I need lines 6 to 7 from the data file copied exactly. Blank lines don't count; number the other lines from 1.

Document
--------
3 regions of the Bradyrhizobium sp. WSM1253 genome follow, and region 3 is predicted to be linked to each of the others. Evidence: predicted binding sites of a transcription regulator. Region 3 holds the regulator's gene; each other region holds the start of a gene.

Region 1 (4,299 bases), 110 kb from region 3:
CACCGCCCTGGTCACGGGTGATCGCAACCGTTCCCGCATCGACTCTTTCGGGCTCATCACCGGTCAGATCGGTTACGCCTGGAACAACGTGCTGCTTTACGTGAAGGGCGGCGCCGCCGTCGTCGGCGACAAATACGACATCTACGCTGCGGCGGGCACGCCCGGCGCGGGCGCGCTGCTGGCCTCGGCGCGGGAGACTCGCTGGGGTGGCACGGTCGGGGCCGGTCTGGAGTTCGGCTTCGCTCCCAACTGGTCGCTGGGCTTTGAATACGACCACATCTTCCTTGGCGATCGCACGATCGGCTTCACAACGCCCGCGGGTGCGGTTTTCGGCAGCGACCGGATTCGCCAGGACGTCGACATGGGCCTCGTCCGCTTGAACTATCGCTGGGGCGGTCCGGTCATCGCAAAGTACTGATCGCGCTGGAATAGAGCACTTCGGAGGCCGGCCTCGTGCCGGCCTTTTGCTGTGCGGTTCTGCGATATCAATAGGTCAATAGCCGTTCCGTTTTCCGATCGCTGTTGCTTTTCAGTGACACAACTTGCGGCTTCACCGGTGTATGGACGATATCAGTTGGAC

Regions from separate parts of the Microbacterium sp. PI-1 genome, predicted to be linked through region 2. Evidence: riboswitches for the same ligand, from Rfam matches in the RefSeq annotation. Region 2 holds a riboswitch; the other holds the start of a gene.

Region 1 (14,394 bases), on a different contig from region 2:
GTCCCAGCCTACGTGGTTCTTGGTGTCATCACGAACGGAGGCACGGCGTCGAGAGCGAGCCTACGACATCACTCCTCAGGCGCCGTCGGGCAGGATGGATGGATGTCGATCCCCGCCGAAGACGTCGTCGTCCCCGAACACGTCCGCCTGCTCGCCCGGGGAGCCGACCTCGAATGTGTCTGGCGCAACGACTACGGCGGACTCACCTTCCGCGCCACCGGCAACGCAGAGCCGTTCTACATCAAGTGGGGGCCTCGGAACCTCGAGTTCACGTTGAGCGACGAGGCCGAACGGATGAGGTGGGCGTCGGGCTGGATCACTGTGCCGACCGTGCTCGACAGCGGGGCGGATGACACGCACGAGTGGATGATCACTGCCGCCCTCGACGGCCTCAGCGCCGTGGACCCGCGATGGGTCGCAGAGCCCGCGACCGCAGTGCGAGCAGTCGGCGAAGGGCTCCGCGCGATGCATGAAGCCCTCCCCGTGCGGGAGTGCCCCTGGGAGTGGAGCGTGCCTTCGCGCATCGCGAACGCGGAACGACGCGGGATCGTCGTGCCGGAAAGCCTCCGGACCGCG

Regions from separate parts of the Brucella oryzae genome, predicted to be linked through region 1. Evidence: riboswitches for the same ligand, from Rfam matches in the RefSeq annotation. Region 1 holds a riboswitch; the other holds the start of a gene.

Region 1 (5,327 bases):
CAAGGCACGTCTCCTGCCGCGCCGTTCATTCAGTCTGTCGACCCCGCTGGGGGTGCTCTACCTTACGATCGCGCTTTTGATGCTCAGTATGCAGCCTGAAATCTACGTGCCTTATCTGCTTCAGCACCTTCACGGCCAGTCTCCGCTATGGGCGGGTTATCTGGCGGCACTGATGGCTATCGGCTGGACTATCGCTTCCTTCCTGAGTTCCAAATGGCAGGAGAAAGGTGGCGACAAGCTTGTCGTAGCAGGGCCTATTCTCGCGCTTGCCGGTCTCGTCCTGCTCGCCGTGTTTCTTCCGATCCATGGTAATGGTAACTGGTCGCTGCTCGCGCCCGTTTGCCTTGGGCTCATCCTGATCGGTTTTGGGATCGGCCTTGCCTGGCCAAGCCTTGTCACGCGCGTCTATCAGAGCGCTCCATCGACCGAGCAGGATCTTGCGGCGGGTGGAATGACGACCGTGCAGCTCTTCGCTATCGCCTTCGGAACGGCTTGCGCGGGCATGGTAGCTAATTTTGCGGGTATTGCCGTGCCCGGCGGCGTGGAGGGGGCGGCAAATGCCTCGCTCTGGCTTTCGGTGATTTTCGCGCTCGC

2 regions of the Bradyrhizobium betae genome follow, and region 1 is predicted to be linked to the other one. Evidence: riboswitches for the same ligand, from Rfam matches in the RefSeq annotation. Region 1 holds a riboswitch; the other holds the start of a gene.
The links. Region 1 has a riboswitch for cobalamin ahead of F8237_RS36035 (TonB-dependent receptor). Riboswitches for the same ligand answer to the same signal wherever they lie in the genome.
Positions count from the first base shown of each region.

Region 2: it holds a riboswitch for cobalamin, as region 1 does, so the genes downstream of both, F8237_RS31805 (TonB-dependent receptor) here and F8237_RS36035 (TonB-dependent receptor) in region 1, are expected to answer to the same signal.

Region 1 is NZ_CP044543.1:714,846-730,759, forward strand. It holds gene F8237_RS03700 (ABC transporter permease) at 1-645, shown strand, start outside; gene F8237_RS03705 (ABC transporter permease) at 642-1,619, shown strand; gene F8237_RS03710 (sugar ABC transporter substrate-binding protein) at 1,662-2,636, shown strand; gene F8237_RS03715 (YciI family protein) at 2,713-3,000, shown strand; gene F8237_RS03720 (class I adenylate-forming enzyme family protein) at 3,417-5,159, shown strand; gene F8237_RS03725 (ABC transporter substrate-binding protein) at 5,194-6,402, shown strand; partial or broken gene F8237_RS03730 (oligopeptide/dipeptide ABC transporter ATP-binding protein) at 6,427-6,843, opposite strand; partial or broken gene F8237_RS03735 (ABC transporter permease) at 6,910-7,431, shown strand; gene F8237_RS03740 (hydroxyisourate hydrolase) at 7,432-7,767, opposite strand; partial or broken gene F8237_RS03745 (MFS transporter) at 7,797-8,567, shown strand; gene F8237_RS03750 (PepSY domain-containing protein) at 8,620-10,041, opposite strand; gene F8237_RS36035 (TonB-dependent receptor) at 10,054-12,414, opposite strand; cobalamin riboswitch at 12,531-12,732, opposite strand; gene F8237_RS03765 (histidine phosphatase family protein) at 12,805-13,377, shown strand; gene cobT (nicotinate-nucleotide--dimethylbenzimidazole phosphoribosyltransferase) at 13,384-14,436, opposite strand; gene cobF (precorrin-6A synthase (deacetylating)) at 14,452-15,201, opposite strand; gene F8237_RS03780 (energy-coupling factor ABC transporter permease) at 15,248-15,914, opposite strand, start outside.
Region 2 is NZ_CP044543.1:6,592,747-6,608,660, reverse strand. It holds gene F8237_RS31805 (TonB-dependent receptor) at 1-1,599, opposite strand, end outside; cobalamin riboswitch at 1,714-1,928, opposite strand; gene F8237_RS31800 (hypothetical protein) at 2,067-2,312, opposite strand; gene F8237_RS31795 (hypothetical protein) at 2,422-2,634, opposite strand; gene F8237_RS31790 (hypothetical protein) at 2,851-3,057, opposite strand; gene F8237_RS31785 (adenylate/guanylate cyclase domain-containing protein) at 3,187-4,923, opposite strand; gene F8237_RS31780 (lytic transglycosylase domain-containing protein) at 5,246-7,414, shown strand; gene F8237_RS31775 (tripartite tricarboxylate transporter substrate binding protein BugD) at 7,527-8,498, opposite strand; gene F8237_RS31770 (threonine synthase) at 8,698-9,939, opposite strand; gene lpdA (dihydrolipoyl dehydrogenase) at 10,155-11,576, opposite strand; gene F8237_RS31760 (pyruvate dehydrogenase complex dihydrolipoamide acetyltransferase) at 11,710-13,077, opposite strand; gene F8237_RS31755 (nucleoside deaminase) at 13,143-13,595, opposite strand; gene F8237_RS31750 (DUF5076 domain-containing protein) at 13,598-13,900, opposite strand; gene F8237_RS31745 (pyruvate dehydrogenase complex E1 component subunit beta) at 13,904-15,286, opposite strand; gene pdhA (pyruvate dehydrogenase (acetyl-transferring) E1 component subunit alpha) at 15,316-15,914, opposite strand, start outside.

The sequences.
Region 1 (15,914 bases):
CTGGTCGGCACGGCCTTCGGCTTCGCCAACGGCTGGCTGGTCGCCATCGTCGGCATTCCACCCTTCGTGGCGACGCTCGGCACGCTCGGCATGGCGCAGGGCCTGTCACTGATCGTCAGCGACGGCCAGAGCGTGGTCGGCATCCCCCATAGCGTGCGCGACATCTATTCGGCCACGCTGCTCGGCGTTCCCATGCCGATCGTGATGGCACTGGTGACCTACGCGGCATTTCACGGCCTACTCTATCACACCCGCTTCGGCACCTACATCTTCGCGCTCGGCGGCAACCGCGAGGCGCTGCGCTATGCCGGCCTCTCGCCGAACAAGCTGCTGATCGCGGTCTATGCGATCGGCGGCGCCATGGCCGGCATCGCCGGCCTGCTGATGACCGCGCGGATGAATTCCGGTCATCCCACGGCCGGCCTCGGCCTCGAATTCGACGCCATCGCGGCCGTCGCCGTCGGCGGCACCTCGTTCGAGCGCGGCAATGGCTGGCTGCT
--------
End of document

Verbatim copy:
GTCCCAGCCTACGTGGTTCTTGGTGTCATCACGAACGGAGGCACGGCGTCGAGAGCGAGCCTACGACATCACTCCTCAGGCGCCGTCGGGCAGGATGGATGGATGTCGATCCCCGCCGAAGACGTCGTCGTCCCCGAACACGTCCGCCTGCTCGCCCGGGGAGCCGACCTCGAATGTGTCTGGCGCAACGACTACGGCGGACTCACCTTCCGCGCCACCGGCAACGCAGAGCCGTTCTACATCAAGTGGGGGCCTCGGAACCTCGAGTTCACGTTGAGCGACGAGGCCGAACGGATGAGGTGGGCGTCGGGCTGGATCACTGTGCCGACCGTGCTCGACAGCGGGGCGGATGACACGCACGAGTGGATGATCACTGCCGCCCTCGACGGCCTCAGCGCCGTGGACCCGCGATGGGTCGCAGAGCCCGCGACCGCAGTGCGAGCAGTCGGCGAAGGGCTCCGCGCGATGCATGAAGCCCTCCCCGTGCGGGAGTGCCCCTGGGAGTGGAGCGTGCCTTCGCGCATCGCGAACGCGGAACGACGCGGGATCGTCGTGCCGGAAAGCCTCCGGACCGCG

Regions from separate parts of the Brucella oryzae genome, predicted to be linked through region 1. Evidence: riboswitches for the same ligand, from Rfam matches in the RefSeq annotation. Region 1 holds a riboswitch; the other holds the start of a gene.